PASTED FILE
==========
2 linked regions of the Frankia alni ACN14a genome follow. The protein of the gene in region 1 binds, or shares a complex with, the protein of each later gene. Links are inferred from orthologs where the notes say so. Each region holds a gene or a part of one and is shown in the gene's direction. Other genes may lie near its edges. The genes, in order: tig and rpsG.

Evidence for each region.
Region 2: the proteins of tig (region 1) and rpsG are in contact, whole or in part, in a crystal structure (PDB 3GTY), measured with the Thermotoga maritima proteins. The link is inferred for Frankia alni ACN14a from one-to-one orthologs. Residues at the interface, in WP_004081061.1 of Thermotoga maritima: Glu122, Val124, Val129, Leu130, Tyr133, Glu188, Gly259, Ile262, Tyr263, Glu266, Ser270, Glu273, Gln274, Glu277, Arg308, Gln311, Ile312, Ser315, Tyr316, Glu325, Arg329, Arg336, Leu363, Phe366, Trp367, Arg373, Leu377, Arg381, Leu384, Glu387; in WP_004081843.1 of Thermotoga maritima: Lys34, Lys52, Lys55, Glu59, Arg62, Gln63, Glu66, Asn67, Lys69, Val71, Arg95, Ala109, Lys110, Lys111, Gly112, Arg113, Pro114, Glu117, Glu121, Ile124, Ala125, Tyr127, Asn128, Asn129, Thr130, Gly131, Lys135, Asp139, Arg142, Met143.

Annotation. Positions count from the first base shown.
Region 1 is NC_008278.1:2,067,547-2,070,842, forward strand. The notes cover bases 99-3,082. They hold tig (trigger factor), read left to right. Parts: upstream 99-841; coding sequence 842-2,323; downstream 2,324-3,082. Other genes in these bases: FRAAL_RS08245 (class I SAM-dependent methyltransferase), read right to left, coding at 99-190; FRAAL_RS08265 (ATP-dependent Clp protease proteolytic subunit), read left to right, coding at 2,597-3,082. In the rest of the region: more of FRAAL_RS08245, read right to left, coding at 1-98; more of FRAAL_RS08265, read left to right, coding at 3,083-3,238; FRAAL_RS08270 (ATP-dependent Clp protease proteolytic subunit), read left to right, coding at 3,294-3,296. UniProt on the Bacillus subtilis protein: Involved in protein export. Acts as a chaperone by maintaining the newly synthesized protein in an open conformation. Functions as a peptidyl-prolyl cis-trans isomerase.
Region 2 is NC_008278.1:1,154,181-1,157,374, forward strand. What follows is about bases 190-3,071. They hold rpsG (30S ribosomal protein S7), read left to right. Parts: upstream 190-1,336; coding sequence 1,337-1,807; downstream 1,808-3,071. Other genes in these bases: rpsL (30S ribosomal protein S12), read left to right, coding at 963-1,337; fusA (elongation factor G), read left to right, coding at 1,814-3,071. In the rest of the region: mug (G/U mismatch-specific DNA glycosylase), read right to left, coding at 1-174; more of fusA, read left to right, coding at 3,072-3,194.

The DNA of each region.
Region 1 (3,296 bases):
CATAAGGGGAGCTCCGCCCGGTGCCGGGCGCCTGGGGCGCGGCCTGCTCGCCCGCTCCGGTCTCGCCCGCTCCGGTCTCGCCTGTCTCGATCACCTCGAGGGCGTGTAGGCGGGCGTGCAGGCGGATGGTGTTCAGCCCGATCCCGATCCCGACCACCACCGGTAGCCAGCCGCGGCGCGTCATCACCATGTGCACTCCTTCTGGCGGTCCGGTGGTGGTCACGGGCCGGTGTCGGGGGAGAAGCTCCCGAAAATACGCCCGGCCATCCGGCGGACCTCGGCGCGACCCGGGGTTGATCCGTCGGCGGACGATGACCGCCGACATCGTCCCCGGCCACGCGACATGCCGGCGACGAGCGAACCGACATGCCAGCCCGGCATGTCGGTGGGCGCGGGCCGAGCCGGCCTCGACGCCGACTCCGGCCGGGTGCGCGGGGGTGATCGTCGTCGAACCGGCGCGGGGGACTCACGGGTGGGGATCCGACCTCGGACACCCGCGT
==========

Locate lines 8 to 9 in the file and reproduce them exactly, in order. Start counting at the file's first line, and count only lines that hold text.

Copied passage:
Region 1 (3,296 bases):
CATAAGGGGAGCTCCGCCCGGTGCCGGGCGCCTGGGGCGCGGCCTGCTCGCCCGCTCCGGTCTCGCCCGCTCCGGTCTCGCCTGTCTCGATCACCTCGAGGGCGTGTAGGCGGGCGTGCAGGCGGATGGTGTTCAGCCCGATCCCGATCCCGACCACCACCGGTAGCCAGCCGCGGCGCGTCATCACCATGTGCACTCCTTCTGGCGGTCCGGTGGTGGTCACGGGCCGGTGTCGGGGGAGAAGCTCCCGAAAATACGCCCGGCCATCCGGCGGACCTCGGCGCGACCCGGGGTTGATCCGTCGGCGGACGATGACCGCCGACATCGTCCCCGGCCACGCGACATGCCGGCGACGAGCGAACCGACATGCCAGCCCGGCATGTCGGTGGGCGCGGGCCGAGCCGGCCTCGACGCCGACTCCGGCCGGGTGCGCGGGGGTGATCGTCGTCGAACCGGCGCGGGGGACTCACGGGTGGGGATCCGACCTCGGACACCCGCGT